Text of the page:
blessing the boats -- Two kidney transplants have turned poet Sekou Sundiata into a crusader for organ donations. Sundiata also proved to be a compelling performer telling his own story, which he has been touring with since authoring his solo piece in 2002. It's a testament to tenacity, of course, peppered with the agonies of waiting for a donor, undergoing dialysis, and feeling the effects of the medicine cocktails designed to ward off organ rejection.

Sweetening Sundiata's narrative were his accounts of "earth angels" who came to his aid at the most agonizing points in his epic ordeal. Catch this informative, sobering and inspiring piece if it comes to Charlotte.

The Constant Wife (June 10) -- Maugham's thesis comedy has staunch feminist leanings from the outset as we get to know the wronged wife, Constance Middleton. Midway through Act 2, Maugham seems willing to go beyond Shaw and Wilde in boldly advocating open marriage. But the playwright eventually retreats from such radicalism.

It's a deft retreat, however, so Dr. John Middleton still feels the sting of his wife's emancipation. And the Gate Theatre production, with Paris Jefferson nearly divine in the title role, is exquisitely tailored without succumbing to British reserve. Simon Coates as Dr. John is comically choleric in his discomfiture, and the rest of the cast is very solid behind the troubled couple.

But not always audible when they switch from moral disputation to witty repartee. Sit close to the stage if you can.

medEia -- Hailing from Amsterdam, the Dood Pard (Dead Horse) company certainly has a unique way of reinventing Euripides' fiery tragedy. With all three performers portraying the chorus -- and taking turns, regardless of gender, portraying the major roles of Jason and Medea -- this modernization by Oscar van Woensel managed to extinguish Euripides' fire, making a torridly personal conflict almost totally impersonal. A sprinkling of Beatles lyrics in the dialogue actually added humor to a melodrama that is usually bloody and humorless.

Musical interludes, hearkening back to the ceremony of Greek drama, allowed the actors to take a break and watch slide shows with the rest of us. Jason's photos from his travels in search of the Golden Fleece? Perhaps. But this remake, presented with a simplicity akin to the Mac-PC commercials, sustained only a loose grip on my interest.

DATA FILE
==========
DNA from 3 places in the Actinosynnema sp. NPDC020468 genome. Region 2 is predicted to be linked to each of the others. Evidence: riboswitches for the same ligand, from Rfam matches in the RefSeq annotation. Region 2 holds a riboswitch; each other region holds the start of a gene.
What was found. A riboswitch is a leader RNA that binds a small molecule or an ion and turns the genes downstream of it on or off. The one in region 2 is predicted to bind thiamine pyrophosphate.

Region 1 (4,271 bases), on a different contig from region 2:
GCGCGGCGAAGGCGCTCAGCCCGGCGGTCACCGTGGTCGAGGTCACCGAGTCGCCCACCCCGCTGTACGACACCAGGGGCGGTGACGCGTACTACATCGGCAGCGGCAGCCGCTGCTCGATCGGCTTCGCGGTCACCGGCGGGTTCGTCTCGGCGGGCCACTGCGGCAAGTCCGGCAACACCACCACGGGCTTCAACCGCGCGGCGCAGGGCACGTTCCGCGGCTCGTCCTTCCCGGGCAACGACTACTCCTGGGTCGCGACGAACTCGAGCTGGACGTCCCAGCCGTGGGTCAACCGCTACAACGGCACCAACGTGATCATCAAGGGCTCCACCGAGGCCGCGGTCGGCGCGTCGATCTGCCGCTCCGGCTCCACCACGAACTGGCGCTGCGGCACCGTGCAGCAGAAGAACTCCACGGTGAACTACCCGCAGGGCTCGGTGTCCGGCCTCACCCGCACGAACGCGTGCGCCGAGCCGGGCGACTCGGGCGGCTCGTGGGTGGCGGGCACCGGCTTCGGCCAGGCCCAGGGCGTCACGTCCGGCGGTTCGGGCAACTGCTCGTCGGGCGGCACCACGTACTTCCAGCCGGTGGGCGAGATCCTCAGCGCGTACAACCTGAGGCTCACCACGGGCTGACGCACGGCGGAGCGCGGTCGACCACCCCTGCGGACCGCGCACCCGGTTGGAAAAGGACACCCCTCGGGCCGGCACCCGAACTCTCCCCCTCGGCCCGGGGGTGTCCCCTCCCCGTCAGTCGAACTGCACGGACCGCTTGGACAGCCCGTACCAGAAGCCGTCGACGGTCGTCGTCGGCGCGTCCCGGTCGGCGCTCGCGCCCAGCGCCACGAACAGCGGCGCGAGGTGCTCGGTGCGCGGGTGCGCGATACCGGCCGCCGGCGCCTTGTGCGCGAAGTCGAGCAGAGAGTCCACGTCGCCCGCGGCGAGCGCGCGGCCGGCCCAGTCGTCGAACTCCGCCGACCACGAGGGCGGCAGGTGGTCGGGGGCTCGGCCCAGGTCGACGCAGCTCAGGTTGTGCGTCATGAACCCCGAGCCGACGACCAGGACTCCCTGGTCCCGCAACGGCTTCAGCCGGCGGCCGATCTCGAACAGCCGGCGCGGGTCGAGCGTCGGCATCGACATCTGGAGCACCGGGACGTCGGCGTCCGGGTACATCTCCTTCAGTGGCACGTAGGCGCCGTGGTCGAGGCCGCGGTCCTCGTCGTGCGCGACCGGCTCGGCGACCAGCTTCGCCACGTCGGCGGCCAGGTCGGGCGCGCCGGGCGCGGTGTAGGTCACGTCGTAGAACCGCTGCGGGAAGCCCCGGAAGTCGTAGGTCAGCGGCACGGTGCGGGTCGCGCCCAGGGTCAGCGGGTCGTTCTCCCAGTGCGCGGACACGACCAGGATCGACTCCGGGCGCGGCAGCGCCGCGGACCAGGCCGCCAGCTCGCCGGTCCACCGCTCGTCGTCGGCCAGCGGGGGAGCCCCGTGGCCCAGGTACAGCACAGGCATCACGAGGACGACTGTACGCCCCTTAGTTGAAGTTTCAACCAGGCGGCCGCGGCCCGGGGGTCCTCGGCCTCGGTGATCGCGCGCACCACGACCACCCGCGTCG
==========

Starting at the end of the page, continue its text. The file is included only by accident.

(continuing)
Dance

The highlights have been Rubberbandance, with its unique synthesis of classicism and hip-hop, and the Batsheva Dance Company from Tel Aviv. Forget the hora and other Jewish wedding frou-frou. This company, presenting choreographies by artistic director Ohad Naharin, was relentlessly purposeful, rebellious and grim. Even religious ritual seemed to be portrayed as regimented hysteria. Shen Wei Dance Arts started out promisingly, with fascinating new idioms of movement and partnering. But their Connect Transfer grew wearisome around the 40-minute mark, and its most colorful gimmick -- painting the white floor with their bodies -- would have been far more effective on a raked stage.

Jazz

The Grits Effect turned stormy over the second weekend, forcing the Faustus company to do their final performance with house lights turned on and pushing the outdoor jazz concert scheduled at The Cistern indoors to the Gaillard Auditorium Exhibition Hall. Best memories of The Cistern -- and this year's jazz series -- remained the charismatic René Marie, who militantly emphasized her own songs on the balmy opening weekend. Renato Braz was as impressive at Gaillard as I'd remembered him from 2004, backed by percussion superstars Sizão Machado and Bré. Those of us who weathered the typhoon on Saturday night were rewarded with a fine trio concert from Enrico Pieranunzi. Apparently, Signor P had done his moodier work earlier at this year's Spoleto in solo and duo concerts. All was fleet and fabulous with the trio.